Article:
Fiftess prominent scientist from Harvard and MIT gathered at a luncheon meeting of the Joint Sciences Electronics Program to honor the program's retiring director, 1981 Nobel lameate Nicholts Bioembergen, Grade University professor of Physics.
Rumford Professor of Physics Michael Tinkham will be taking over as director of the federally-funded program, which the 63-year-old Bloembergen headed for the past 16 years.
The Defense Department founded the program after World War II to encourage physics and applied science research. The program serves as an umbrella for smaller research projects in 14 U.S. universities, including Harvard, MIT, Stanford University, the University of Texas, and the University of Illinois. The Department awards Harvard's researchers an annual grant of approximately $720,000 and Harvard reserves part of this sum for graduate students' theses.
But the Nuclear-Free Cambridge referendum, to be voted on November 8, may restrict the program's freedom to conduct basic nuclear research, Bloembergen said. "It will keep stricter tabs" on the program's researchers, he said.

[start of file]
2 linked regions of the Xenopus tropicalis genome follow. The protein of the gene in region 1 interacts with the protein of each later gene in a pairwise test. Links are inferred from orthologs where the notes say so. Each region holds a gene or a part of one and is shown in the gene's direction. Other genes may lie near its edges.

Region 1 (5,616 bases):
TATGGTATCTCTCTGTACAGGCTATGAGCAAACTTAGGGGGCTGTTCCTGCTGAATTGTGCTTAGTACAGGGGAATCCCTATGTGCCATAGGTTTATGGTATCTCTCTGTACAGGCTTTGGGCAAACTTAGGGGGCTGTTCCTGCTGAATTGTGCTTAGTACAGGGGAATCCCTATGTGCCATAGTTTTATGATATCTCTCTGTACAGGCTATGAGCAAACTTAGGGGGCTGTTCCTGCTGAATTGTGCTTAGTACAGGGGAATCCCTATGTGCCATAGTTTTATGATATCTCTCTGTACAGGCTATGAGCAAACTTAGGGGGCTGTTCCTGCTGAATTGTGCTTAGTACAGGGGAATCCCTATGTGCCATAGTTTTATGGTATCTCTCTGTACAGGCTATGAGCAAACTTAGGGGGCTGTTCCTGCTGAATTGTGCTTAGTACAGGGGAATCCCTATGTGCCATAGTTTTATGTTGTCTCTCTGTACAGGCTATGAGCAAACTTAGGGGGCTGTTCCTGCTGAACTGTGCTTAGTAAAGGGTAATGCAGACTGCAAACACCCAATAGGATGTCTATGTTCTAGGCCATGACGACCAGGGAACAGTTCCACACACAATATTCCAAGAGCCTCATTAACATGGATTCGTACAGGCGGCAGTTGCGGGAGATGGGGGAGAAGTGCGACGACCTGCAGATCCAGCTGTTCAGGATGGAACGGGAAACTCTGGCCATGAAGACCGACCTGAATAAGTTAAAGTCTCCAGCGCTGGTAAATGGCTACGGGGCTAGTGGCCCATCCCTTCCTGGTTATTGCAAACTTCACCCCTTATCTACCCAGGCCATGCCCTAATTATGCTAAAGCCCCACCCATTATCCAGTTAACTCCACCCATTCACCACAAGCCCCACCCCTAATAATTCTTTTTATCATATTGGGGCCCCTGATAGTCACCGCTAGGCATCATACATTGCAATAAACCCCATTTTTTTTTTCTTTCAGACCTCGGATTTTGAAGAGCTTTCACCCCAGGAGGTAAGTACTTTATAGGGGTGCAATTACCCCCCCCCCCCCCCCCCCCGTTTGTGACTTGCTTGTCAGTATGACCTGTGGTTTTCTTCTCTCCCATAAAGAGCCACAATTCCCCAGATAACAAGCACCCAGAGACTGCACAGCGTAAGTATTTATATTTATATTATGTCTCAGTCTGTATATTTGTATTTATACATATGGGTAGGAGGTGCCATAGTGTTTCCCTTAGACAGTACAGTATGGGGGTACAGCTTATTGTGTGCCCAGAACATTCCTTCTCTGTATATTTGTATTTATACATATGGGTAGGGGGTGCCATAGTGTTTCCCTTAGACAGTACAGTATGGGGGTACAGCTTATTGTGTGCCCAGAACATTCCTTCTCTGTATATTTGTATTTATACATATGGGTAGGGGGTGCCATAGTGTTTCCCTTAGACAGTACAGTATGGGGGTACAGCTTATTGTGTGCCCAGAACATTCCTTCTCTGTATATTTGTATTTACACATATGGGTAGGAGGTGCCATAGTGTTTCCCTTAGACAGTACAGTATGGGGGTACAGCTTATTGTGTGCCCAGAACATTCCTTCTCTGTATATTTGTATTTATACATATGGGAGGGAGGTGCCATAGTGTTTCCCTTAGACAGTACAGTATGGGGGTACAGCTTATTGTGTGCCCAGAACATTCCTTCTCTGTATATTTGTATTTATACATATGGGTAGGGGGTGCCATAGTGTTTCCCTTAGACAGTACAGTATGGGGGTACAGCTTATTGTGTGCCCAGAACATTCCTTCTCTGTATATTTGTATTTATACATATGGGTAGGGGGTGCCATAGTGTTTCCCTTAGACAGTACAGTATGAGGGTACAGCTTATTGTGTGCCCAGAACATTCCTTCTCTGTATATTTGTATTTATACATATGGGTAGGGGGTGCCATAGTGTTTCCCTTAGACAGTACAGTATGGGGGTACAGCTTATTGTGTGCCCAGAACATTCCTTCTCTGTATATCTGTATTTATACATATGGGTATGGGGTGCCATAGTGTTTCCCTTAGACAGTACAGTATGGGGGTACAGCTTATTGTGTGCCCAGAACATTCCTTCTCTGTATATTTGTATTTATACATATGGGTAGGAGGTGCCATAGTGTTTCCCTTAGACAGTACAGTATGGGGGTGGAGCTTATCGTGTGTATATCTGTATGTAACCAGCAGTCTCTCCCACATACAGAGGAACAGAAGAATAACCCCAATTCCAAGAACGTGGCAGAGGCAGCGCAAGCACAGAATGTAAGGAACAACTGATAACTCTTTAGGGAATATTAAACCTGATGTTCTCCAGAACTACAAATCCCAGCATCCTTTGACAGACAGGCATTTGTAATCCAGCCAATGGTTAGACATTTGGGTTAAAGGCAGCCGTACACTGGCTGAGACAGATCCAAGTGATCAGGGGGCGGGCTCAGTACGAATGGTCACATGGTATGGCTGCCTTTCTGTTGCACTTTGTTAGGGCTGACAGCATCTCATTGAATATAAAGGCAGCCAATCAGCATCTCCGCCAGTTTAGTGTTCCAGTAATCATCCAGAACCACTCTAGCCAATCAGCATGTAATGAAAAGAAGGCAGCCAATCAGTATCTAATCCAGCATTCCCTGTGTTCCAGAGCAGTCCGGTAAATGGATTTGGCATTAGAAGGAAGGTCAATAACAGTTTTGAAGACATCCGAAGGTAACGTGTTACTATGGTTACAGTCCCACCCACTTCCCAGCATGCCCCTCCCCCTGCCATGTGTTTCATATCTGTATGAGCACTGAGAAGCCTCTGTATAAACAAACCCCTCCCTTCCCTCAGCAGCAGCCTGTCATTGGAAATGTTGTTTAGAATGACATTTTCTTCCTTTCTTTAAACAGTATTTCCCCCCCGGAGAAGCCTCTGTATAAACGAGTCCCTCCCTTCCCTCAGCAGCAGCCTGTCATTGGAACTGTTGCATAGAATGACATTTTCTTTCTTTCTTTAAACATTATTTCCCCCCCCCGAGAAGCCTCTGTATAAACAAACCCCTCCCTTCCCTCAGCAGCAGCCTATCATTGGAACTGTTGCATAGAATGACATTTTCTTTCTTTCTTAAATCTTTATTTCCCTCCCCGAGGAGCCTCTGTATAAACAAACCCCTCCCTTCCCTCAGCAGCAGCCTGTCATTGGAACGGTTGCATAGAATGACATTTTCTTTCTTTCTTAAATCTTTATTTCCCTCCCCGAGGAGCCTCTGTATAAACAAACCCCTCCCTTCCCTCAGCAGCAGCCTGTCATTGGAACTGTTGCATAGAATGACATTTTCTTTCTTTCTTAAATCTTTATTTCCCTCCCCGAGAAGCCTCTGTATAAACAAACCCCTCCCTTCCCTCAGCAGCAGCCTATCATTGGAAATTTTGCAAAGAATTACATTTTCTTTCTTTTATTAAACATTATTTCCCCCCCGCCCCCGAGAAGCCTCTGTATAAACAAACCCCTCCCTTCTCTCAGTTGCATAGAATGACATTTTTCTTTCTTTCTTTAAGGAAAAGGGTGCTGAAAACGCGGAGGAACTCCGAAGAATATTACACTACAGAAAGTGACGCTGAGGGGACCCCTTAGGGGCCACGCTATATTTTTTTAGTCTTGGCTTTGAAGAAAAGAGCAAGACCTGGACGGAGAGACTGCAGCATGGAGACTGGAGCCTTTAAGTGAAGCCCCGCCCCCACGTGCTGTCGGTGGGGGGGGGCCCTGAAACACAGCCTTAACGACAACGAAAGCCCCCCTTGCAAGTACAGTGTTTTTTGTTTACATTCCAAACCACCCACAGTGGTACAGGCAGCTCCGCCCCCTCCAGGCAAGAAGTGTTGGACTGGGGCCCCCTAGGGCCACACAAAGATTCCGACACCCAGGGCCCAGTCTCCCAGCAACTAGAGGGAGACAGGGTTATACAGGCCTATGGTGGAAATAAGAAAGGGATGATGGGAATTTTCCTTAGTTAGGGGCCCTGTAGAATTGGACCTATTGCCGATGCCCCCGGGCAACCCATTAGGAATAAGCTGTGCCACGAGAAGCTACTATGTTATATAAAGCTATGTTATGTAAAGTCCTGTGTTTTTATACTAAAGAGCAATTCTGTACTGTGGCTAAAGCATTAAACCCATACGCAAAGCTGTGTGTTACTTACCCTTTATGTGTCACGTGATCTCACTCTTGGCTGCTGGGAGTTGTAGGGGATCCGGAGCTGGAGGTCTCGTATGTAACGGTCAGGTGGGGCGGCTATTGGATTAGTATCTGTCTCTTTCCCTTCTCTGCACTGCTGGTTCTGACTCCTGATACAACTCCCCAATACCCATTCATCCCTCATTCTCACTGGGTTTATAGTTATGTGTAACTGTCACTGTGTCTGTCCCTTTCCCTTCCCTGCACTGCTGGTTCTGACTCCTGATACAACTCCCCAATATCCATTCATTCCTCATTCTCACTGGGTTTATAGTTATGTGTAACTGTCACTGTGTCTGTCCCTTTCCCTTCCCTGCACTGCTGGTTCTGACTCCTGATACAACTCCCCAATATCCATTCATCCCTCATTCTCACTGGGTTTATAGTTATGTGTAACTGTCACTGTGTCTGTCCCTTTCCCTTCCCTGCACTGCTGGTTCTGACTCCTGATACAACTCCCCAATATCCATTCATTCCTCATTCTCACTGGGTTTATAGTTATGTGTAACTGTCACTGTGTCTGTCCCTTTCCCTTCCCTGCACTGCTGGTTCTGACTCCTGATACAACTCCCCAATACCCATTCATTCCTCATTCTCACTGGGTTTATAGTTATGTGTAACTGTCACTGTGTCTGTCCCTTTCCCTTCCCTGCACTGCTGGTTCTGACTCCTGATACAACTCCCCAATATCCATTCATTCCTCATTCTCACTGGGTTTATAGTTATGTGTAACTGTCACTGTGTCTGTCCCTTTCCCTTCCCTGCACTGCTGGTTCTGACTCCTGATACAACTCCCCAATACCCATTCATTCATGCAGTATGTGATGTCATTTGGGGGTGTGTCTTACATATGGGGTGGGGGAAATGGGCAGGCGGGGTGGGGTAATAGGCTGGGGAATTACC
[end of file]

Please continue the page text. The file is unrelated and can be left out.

The 10 research projects at Harvard are in four different areas, including electronics, electrodynamics, robotics, and electromagnetic theory.
Professor Bloembergen said that after observing nuclear research in this country, he is glad to have been the director of a project that, unlike other projects, has experienced almost no "administrative harassment's."
The Nuclear-Free Cambridge Act would ban any research done in Cambridge, "the purpose of which is the research... of nuclear weapons," with the exception of basic nuclear research. The act does not, however, define "basic nuclear research."